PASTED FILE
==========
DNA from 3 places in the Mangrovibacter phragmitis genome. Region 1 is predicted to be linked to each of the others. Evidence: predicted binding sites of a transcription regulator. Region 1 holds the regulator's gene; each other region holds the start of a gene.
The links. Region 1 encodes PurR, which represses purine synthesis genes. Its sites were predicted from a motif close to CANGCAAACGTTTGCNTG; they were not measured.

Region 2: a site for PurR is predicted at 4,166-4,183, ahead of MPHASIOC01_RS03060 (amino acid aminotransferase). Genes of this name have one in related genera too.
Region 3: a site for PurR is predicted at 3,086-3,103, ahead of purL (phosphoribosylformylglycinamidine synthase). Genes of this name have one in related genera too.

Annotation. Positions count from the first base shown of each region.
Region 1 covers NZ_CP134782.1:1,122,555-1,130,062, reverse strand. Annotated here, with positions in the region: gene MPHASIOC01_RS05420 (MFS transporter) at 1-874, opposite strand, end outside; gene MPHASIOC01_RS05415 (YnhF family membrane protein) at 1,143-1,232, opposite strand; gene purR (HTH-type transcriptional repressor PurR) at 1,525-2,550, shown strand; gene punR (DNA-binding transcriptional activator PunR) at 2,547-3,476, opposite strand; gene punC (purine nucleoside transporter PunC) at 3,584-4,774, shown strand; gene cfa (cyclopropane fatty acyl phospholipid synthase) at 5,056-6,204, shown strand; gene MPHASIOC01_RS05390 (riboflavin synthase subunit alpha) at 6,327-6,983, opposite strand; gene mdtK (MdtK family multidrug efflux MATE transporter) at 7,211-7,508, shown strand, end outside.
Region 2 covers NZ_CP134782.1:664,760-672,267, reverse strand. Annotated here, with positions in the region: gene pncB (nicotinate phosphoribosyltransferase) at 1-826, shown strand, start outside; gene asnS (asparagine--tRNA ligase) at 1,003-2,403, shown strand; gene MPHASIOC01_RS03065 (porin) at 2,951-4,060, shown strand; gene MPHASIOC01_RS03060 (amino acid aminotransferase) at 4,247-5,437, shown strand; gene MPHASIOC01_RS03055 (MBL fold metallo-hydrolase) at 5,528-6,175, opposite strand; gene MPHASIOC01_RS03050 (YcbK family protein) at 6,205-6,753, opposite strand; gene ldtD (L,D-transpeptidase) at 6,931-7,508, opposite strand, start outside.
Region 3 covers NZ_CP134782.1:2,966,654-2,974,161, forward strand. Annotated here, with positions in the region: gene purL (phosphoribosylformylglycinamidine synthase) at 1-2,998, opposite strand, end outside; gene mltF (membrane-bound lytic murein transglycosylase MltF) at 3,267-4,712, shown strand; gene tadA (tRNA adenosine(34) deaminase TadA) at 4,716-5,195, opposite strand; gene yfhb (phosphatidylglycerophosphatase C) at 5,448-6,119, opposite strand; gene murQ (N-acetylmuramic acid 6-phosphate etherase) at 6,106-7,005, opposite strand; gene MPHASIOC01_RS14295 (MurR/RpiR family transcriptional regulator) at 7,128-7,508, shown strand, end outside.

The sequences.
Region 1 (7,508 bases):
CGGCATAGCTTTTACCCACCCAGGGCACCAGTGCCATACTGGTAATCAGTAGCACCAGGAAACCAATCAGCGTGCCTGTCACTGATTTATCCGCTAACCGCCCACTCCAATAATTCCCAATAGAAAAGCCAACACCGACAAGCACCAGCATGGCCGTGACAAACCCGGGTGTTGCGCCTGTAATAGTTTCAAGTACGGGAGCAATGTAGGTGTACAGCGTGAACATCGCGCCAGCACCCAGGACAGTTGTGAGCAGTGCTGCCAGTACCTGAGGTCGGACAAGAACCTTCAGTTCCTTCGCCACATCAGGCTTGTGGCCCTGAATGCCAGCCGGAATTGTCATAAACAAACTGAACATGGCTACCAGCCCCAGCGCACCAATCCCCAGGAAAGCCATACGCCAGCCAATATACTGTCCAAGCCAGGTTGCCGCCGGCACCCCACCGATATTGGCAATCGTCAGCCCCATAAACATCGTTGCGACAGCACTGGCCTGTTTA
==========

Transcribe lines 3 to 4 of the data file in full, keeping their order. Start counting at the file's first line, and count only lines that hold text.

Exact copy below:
Region 2: a site for PurR is predicted at 4,166-4,183, ahead of MPHASIOC01_RS03060 (amino acid aminotransferase). Genes of this name have one in related genera too.
Region 3: a site for PurR is predicted at 3,086-3,103, ahead of purL (phosphoribosylformylglycinamidine synthase). Genes of this name have one in related genera too.